Writing Rules by Mary Deal
Writing rules are part of our free lesson plans to help you build an ever-growing repertoire of prose that has been published. You can make money writing. You’ll need published prose and much more being readied for submission in order to call yourself a writer.
Here are some DOs and DON’Ts to help aspirants over some stumbling blocks all writers face, whether you write short stories or novels, even nonfiction.
Do – write regardless what people may think. Write for yourself first. Set your muse free. Be driven. Write like your life depends on it.
Don’t – worry what other people may think about your personal writing rules and habits. Avoid hearing negative comments—unless it’s a critique you have sought out. You write because something inside prompts you to do so.
Do – let your friends know that you are writing and it’s the reason you’re not around much.
Don’t – share the details of your stories with even your best friends because one negative remark, or a suggestion to do this or that a different way, can send your muse fleeing, causing self-doubt. Stick to your writing rules.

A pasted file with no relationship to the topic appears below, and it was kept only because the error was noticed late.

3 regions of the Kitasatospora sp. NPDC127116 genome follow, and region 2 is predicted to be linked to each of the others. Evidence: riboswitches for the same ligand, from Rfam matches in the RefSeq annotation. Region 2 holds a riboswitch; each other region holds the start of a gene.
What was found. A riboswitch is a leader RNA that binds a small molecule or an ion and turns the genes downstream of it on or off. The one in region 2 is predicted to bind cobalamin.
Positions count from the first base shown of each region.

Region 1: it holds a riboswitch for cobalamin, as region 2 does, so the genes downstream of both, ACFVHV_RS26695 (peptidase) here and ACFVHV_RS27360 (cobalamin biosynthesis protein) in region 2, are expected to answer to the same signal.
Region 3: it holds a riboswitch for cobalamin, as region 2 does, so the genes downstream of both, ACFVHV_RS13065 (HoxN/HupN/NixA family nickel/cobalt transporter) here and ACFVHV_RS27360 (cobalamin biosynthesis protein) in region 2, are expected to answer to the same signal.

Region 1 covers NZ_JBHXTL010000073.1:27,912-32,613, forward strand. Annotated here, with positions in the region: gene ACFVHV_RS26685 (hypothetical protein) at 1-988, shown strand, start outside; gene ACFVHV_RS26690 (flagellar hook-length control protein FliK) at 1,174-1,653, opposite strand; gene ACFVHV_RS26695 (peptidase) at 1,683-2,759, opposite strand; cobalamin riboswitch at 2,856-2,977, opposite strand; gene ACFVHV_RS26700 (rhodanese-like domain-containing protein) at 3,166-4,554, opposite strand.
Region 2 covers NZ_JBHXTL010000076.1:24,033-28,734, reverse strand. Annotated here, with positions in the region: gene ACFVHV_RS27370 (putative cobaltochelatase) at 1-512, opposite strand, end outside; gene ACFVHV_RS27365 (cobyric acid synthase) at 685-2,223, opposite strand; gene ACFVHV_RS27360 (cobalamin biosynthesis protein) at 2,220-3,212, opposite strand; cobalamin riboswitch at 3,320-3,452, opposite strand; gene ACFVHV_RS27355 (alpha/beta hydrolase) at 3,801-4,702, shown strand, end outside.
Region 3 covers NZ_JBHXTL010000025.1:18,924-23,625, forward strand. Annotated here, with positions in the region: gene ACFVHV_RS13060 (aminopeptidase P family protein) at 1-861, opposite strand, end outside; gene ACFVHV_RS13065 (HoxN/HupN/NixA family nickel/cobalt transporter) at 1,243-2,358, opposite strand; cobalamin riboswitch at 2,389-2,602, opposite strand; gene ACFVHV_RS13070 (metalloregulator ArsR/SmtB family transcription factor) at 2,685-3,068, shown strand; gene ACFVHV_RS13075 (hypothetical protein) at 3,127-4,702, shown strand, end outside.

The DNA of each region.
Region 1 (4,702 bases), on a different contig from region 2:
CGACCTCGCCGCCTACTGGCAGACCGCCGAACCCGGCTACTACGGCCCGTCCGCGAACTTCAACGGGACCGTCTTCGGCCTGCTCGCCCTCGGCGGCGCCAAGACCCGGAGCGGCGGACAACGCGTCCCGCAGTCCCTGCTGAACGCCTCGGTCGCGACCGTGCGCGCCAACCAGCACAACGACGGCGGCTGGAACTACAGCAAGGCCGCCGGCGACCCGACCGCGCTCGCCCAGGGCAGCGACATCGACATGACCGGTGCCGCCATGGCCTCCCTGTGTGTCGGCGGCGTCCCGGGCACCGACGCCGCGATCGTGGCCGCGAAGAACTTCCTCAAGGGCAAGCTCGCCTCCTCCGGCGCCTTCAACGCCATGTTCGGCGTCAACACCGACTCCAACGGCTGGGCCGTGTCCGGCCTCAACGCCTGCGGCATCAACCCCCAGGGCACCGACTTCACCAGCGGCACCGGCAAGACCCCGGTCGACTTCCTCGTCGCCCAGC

Do – carry your laptop or pen and notepad everywhere you go. Write down new material as soon as you think of it. Catch it when it’s fresh and you will also catch the emotion behind it.
Don’t – fool yourself into believing that you’ll remember all those great ideas that come to mind in a rush. If not noted when your muse presents them, the memory of the information may not carry the emotion and excitement you first felt.
Do – learn your peak creative times; maybe mornings, maybe evenings, or late at night.
Don’t – write when you feel sluggish. Do something to change your mood and how you feel. Go outdoors, listen to music, read. Take a nap if that refreshes you. Give your mind a chance to work out the scenes while you rest or get temporarily pre-occupied.
Do – set aside as much writing time as you need. Set a schedule and stick to it – unless your muse wants to write at all hours. Time set aside is, perhaps, when the young ones are down for their naps, or maybe after the rest of the family is in bed for the night.
Don’t – try to write when you have to rush around and your mind is full of to-dos that must be done immediately.
Do – turn off the TV and, maybe, even music if the latter distracts. If background music helps, fine.
Don’t – fool yourself into believing you must watch a certain show on TV in order to feel creative, or hear certain music. Oftentimes creativity is fleeting when learning of others’ successes. It brings us back to the knowledge that we’re not there yet when all we should think about is our own success.